A 2013 Pew Center for the States Report found that crime in Michigan fell by 17 percent between the years 2007 and 2012. The state’s rate of incarceration also dropped by 12 percent. Even as crime rates decrease and the state channels more funds into its correctional system, detectives and other criminal investigators remain key to keeping the state’s criminal justice system functioning well.<!- mfunc search_btn -> <!- /mfunc search_btn -> <!- mfunc feat_school ->
Qualifying to Become a Detective with the Michigan State Police
Detectives working for the Michigan State Police Investigating Units are tasked with investigating major crimes that take place within the state. They also assist county and city criminal investigators in Michigan in investigating crimes. There are five major investigating units within the Michigan State Police:
- Southwest Commercial Auto Recovery (SCAR) – This unit of auto theft investigators is multi-jurisdictional and is headquartered in Lansing but has units across the southwestern part of the state.
- Multijurisdictional Task Forces – These units across the state concentrate on narcotics and substance investigations and enforcement.
- Identity Theft – These investigators concentrate on criminal identity theft cases at the state, federal and local levels. It is based in Lansing.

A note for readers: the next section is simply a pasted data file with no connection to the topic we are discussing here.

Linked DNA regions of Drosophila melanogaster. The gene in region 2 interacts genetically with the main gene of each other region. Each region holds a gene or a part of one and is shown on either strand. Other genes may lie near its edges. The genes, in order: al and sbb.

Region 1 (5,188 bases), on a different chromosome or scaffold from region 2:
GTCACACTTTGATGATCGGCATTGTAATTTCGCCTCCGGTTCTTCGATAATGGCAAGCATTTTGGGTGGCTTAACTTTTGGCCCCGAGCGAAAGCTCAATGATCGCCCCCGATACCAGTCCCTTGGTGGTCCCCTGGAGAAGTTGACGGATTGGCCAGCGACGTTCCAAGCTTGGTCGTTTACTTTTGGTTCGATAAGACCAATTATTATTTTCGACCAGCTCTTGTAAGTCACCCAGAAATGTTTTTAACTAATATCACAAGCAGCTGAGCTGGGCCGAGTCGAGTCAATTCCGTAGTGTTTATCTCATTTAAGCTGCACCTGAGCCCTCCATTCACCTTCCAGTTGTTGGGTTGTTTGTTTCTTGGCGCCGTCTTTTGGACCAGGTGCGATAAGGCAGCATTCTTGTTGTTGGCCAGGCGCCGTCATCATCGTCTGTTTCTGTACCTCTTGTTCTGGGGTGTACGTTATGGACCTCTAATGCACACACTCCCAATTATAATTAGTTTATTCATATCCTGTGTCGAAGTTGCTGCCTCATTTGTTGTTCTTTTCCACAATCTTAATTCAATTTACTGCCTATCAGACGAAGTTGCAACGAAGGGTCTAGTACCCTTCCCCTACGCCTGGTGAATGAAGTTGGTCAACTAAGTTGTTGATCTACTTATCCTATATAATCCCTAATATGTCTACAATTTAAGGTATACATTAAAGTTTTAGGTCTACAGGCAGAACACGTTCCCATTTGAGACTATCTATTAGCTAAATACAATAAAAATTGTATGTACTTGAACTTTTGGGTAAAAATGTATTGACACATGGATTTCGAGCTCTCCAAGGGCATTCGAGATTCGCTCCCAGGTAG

- Hemp Unit – This unit investigates crimes involving marijuana and is based in Lansing.
- Computer Crimes Unit – There are four such units statewide:
In order to become a detective with the Michigan State Police, one must first become a state trooper and then work up the career ladder to detective. Basic qualifications to become a state trooper include:
- Age 21 or older
- Michigan resident with a valid state driver’s license
- High school diploma/GED at the minimum (a college degree is preferred)
- No felony convictions on record
- Meet minimum hearing and visual acuity standards
- Have a good driving record
Applicants for state trooper jobs in Michigan must pass written and physical fitness examinations. They must also undergo a background investigation and oral interviews. If hired, new Michigan state troopers participate in 20 weeks of training at a Michigan Police Academy (approved academies are located across the state). Then they are assigned to the Field Training Officer Program, which lasts another 17 weeks. Once on the job, Michigan state troopers can apply for detective positions within Investigating Units as these jobs become available.
Qualifying to Become a Criminal Investigator at the County Level in Michigan
County-level criminal investigators in Michigan may be found within sheriff’s departments. Not all sheriff’s departments in Michigan have investigative units or detective bureaus, as some concentrate more on corrections and jails. The following county sheriff’s departments in Michigan do, however, employ criminal investigators: